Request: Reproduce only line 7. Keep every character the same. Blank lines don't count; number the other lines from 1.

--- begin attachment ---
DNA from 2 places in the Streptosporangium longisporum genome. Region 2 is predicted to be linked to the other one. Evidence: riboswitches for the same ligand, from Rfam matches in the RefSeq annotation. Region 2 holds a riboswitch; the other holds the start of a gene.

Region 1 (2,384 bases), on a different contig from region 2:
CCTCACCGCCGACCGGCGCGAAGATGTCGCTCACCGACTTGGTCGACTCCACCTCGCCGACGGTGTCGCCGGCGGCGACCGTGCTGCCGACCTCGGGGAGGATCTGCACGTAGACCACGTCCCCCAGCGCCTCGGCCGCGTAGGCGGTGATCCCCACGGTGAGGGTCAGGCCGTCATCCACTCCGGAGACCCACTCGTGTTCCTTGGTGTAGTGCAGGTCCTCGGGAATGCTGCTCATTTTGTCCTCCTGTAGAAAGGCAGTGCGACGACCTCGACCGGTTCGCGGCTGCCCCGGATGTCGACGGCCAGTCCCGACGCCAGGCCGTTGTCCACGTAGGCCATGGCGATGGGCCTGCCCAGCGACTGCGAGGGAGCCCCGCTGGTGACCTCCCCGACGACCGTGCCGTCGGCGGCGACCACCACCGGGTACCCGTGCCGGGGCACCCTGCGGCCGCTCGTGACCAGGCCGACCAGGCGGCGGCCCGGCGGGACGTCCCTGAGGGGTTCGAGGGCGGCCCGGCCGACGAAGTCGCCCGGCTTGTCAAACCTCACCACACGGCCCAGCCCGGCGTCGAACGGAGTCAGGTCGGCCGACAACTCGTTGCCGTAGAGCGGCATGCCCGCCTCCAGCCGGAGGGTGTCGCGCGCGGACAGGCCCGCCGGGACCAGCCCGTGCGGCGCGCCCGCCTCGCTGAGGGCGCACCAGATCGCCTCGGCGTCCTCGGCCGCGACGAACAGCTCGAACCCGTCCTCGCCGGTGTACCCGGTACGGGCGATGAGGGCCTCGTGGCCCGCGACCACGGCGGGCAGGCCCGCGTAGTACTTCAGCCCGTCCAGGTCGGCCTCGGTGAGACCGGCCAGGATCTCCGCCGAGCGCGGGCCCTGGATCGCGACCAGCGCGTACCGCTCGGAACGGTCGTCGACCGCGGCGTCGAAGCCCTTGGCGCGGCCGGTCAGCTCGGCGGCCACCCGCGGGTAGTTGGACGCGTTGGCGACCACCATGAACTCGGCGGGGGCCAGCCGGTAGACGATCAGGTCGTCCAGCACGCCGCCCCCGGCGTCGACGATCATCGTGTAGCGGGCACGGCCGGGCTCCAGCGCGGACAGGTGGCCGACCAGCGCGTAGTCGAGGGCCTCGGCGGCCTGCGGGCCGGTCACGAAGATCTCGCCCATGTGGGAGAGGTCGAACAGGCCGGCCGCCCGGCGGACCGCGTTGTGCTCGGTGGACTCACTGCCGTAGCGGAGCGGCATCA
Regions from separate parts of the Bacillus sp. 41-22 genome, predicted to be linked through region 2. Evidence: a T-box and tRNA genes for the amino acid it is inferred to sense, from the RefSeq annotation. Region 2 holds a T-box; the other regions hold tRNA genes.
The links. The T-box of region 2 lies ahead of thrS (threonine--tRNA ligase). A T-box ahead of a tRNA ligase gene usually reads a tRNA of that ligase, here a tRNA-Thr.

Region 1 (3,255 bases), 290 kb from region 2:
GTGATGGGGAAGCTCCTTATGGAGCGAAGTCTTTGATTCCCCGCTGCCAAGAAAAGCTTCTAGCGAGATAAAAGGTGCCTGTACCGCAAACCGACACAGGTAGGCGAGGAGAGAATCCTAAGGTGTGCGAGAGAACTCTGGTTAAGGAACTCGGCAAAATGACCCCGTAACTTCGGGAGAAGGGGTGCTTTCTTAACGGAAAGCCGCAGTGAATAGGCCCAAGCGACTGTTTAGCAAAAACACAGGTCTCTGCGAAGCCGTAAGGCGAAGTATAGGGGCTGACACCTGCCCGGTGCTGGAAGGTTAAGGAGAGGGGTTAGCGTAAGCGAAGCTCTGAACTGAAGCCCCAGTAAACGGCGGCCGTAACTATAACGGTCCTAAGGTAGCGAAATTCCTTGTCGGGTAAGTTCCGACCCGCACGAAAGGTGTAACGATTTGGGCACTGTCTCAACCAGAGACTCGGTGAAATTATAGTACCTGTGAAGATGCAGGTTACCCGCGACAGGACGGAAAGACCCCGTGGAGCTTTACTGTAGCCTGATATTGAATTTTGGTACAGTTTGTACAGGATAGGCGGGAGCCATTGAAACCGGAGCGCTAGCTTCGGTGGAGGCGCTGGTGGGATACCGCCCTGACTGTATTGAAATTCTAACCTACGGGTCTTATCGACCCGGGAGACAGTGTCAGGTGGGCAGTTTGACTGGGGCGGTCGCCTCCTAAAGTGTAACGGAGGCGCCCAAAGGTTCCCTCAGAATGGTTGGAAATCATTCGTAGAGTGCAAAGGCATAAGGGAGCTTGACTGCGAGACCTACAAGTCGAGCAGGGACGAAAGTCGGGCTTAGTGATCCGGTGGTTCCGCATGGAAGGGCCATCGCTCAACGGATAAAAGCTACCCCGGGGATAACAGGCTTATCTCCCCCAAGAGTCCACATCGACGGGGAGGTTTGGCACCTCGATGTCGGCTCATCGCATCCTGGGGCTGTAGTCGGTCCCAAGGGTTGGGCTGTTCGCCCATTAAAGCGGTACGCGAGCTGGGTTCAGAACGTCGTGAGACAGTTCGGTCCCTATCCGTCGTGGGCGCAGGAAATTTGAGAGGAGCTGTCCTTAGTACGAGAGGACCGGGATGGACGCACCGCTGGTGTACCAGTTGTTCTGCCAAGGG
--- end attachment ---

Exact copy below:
GTGATGGGGAAGCTCCTTATGGAGCGAAGTCTTTGATTCCCCGCTGCCAAGAAAAGCTTCTAGCGAGATAAAAGGTGCCTGTACCGCAAACCGACACAGGTAGGCGAGGAGAGAATCCTAAGGTGTGCGAGAGAACTCTGGTTAAGGAACTCGGCAAAATGACCCCGTAACTTCGGGAGAAGGGGTGCTTTCTTAACGGAAAGCCGCAGTGAATAGGCCCAAGCGACTGTTTAGCAAAAACACAGGTCTCTGCGAAGCCGTAAGGCGAAGTATAGGGGCTGACACCTGCCCGGTGCTGGAAGGTTAAGGAGAGGGGTTAGCGTAAGCGAAGCTCTGAACTGAAGCCCCAGTAAACGGCGGCCGTAACTATAACGGTCCTAAGGTAGCGAAATTCCTTGTCGGGTAAGTTCCGACCCGCACGAAAGGTGTAACGATTTGGGCACTGTCTCAACCAGAGACTCGGTGAAATTATAGTACCTGTGAAGATGCAGGTTACCCGCGACAGGACGGAAAGACCCCGTGGAGCTTTACTGTAGCCTGATATTGAATTTTGGTACAGTTTGTACAGGATAGGCGGGAGCCATTGAAACCGGAGCGCTAGCTTCGGTGGAGGCGCTGGTGGGATACCGCCCTGACTGTATTGAAATTCTAACCTACGGGTCTTATCGACCCGGGAGACAGTGTCAGGTGGGCAGTTTGACTGGGGCGGTCGCCTCCTAAAGTGTAACGGAGGCGCCCAAAGGTTCCCTCAGAATGGTTGGAAATCATTCGTAGAGTGCAAAGGCATAAGGGAGCTTGACTGCGAGACCTACAAGTCGAGCAGGGACGAAAGTCGGGCTTAGTGATCCGGTGGTTCCGCATGGAAGGGCCATCGCTCAACGGATAAAAGCTACCCCGGGGATAACAGGCTTATCTCCCCCAAGAGTCCACATCGACGGGGAGGTTTGGCACCTCGATGTCGGCTCATCGCATCCTGGGGCTGTAGTCGGTCCCAAGGGTTGGGCTGTTCGCCCATTAAAGCGGTACGCGAGCTGGGTTCAGAACGTCGTGAGACAGTTCGGTCCCTATCCGTCGTGGGCGCAGGAAATTTGAGAGGAGCTGTCCTTAGTACGAGAGGACCGGGATGGACGCACCGCTGGTGTACCAGTTGTTCTGCCAAGGG